Though let’s talk aesthetic. Perhaps it’s been dumped on enough, but that CGI work really makes it clear how overly clean these Prequels are. The Original Trilogy is a dirty thing, representative of that gritty and tangible 70s sci-fi aesthetic. The Prequel trilogy isn’t, overly shiny and digital. It works on the planet Coruscant, but on dusty desert worlds and gritty mountainous arenas, everything is still excessively manicured. There’s nothing real here.

But this is the nerdy shit, let’s get into the nerdier shit.

I have never seen a major blockbuster movie that has so much going on and yet absolutely not one of those things is interesting or exciting or particularly efficiently told.

Essentially Attack of the Clones is three separate movies that turns into a fourth movie. It’s an politics movie, a detective picture, and a romantic drama that turns into a Star Wars movie right there at the end. Yet, all of those things are really fucking boring.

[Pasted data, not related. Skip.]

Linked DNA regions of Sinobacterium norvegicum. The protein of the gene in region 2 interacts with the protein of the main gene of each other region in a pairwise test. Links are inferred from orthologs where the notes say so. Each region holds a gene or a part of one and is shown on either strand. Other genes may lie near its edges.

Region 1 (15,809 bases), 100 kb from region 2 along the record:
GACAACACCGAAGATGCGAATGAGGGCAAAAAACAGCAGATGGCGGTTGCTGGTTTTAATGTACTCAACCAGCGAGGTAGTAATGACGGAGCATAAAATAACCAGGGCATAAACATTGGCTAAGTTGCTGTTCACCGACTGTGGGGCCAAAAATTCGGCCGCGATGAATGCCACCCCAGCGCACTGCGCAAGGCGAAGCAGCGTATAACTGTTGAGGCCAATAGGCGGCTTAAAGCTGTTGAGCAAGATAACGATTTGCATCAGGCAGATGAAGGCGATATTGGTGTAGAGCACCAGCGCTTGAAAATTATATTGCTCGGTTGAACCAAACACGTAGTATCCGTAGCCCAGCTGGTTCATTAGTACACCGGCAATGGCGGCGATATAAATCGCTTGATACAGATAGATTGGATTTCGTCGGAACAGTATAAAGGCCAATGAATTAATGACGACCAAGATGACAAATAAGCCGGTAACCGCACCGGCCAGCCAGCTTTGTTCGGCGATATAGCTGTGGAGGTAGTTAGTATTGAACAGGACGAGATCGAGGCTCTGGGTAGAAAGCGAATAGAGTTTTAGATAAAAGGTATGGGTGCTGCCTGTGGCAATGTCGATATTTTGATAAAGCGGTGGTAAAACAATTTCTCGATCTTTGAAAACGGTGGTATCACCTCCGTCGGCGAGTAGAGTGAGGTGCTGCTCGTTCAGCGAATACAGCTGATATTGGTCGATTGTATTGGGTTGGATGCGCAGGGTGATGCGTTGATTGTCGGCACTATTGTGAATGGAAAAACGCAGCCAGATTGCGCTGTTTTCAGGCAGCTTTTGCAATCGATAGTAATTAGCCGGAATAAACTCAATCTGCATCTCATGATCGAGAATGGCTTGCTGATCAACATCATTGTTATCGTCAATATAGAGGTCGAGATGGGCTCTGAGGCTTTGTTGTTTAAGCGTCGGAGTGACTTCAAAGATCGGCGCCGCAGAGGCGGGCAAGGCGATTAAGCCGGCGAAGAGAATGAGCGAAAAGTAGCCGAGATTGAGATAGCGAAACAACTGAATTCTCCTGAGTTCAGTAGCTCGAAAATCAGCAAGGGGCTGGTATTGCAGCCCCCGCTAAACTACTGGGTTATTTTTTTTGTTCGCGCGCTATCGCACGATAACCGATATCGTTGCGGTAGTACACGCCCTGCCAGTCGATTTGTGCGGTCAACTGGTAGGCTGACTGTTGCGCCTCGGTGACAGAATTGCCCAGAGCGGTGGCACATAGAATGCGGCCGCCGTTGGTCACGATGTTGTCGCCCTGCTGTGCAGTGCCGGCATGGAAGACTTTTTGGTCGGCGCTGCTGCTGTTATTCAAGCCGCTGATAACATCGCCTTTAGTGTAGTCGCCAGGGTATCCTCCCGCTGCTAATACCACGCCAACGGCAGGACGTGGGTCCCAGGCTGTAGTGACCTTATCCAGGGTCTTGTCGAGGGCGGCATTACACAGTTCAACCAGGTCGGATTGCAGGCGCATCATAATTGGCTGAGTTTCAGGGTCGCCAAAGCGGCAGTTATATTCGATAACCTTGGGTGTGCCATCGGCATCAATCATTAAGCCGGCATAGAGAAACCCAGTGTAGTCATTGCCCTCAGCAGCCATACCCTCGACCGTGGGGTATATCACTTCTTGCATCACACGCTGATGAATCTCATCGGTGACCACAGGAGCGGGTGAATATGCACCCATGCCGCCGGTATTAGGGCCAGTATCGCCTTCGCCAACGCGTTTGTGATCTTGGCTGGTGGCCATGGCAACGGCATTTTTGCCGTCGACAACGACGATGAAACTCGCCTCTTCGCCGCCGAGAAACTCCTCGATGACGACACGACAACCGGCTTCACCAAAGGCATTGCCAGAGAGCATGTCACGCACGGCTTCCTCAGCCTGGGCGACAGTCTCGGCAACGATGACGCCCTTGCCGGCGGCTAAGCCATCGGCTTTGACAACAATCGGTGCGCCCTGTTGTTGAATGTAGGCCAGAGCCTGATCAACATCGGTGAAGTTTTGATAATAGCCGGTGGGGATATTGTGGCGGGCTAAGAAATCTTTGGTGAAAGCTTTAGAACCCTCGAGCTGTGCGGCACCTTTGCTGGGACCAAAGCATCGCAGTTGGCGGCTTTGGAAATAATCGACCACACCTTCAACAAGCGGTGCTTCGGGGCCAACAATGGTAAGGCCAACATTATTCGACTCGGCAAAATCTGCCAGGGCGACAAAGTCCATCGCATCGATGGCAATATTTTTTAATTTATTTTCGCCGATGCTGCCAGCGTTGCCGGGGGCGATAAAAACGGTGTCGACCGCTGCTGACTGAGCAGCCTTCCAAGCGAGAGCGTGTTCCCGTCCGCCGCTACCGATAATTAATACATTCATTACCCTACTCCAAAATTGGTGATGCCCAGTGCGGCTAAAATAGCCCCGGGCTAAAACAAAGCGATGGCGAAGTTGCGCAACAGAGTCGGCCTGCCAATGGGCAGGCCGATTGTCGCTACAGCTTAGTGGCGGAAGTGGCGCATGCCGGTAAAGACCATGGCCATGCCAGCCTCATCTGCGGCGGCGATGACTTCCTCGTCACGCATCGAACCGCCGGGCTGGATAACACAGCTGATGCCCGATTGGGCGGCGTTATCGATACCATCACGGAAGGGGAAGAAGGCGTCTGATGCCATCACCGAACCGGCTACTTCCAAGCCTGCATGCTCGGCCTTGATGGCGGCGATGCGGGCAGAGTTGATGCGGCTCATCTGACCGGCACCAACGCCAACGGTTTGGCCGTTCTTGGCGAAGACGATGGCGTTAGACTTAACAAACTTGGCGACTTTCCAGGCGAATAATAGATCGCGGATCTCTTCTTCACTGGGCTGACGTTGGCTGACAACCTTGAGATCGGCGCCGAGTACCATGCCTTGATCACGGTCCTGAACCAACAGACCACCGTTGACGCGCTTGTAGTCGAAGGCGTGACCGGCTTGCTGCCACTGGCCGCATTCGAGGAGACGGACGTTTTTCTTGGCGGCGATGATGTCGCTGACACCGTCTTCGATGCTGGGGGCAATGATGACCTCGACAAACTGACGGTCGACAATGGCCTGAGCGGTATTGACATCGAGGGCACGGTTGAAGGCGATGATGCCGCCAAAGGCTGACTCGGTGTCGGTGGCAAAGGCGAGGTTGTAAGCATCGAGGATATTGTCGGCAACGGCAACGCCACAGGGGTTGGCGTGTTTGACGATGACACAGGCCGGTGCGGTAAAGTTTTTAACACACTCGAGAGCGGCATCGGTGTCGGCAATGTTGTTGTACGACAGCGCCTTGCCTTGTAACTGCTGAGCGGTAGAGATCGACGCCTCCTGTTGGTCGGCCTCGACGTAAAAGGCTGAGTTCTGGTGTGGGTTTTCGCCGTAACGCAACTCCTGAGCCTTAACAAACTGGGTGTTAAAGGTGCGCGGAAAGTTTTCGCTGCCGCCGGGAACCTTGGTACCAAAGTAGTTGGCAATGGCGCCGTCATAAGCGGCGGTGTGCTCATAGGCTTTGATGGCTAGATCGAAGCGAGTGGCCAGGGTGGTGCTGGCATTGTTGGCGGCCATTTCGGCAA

Let’s talk that detective picture first. Ewan McGregor plays Obi-Wan Kenobi investigating perhaps the most poorly constructed movie case ever created. This isn’t The Big Sleep, this is barely Tango & Cash.

Now, let’s remember that Ewan McGregor as Obi-Wan is perhaps the most redeeming quality of these films. He’s barely keeping it together through most of his line readings but dammit he’s selling them.

But no amount of selling allows McGregor’s investigation to work. At every step, Attack of the Clones makes his detective work either blindingly obvious (AT ONE POINT, A CHILD STATES THE NEXT STEP) or so obfuscatory that it doesn’t matter (Not introducing Count Dooku for an hour and a half means that he’s not gonna be a suspect, guys). It also features the stop in at Dexter Jettster’s Diner.

This has never not been one of the most baffling sections of any movie ever. On Coruscant, Jettster runs a 50s throwback diner. This galaxy has no reference for Earth or the 50s. How do you throwback to a thing that doesn’t exist? It’s such a bizarre fucking reference point for an alien world. Also, Jettster has a ‘stache. Is that weird to anyone else? That’s weird to me.